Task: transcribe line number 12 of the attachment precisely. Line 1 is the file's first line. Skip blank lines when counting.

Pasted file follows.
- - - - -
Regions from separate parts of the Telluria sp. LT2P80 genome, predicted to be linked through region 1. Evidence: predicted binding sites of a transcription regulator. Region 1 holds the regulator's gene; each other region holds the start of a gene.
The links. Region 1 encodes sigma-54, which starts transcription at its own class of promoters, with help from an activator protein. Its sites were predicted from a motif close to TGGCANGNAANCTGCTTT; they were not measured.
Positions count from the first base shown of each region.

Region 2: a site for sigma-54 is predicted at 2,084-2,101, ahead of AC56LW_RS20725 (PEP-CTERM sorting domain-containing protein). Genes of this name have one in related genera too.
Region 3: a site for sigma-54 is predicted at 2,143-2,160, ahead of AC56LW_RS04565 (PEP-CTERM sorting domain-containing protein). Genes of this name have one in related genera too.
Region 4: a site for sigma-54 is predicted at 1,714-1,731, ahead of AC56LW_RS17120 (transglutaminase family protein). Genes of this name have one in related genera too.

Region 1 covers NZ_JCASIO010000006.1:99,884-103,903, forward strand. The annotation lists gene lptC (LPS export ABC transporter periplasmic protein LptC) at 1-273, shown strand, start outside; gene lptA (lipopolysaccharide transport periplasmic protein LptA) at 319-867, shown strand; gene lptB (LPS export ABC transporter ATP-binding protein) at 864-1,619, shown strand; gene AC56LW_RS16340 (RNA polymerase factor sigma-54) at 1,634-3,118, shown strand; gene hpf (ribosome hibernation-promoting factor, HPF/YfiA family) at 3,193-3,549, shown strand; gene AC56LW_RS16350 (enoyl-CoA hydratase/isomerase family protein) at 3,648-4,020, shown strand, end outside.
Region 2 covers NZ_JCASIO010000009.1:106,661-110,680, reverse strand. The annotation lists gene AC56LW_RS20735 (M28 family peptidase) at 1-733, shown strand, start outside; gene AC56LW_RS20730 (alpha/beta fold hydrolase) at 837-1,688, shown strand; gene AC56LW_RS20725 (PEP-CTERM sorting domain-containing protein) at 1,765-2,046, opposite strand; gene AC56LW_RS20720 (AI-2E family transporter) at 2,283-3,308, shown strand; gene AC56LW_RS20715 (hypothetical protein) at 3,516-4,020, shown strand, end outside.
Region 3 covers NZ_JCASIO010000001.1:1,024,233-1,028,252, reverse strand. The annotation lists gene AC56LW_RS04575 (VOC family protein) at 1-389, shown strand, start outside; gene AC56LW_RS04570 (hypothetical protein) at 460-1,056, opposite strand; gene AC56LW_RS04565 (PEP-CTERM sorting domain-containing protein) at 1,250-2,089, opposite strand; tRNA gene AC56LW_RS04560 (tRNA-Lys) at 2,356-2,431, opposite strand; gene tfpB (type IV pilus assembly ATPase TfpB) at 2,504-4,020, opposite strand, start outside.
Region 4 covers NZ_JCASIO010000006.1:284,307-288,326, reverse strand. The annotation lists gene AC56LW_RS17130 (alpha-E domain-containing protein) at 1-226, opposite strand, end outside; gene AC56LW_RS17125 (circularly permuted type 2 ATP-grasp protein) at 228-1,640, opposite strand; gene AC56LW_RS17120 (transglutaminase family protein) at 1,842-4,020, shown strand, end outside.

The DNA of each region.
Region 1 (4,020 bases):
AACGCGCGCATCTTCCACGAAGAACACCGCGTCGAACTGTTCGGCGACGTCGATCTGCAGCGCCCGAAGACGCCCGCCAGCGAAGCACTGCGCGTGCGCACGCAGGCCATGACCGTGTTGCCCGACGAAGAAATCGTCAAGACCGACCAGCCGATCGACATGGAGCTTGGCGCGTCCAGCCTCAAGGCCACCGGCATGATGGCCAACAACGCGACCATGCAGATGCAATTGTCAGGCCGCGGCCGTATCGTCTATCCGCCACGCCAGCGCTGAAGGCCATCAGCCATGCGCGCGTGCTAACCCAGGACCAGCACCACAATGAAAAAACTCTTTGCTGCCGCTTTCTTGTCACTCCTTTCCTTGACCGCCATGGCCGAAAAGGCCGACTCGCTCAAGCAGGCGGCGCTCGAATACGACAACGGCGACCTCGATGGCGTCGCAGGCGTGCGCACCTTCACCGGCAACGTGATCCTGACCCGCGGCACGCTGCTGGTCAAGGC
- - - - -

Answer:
Region 1 (4,020 bases):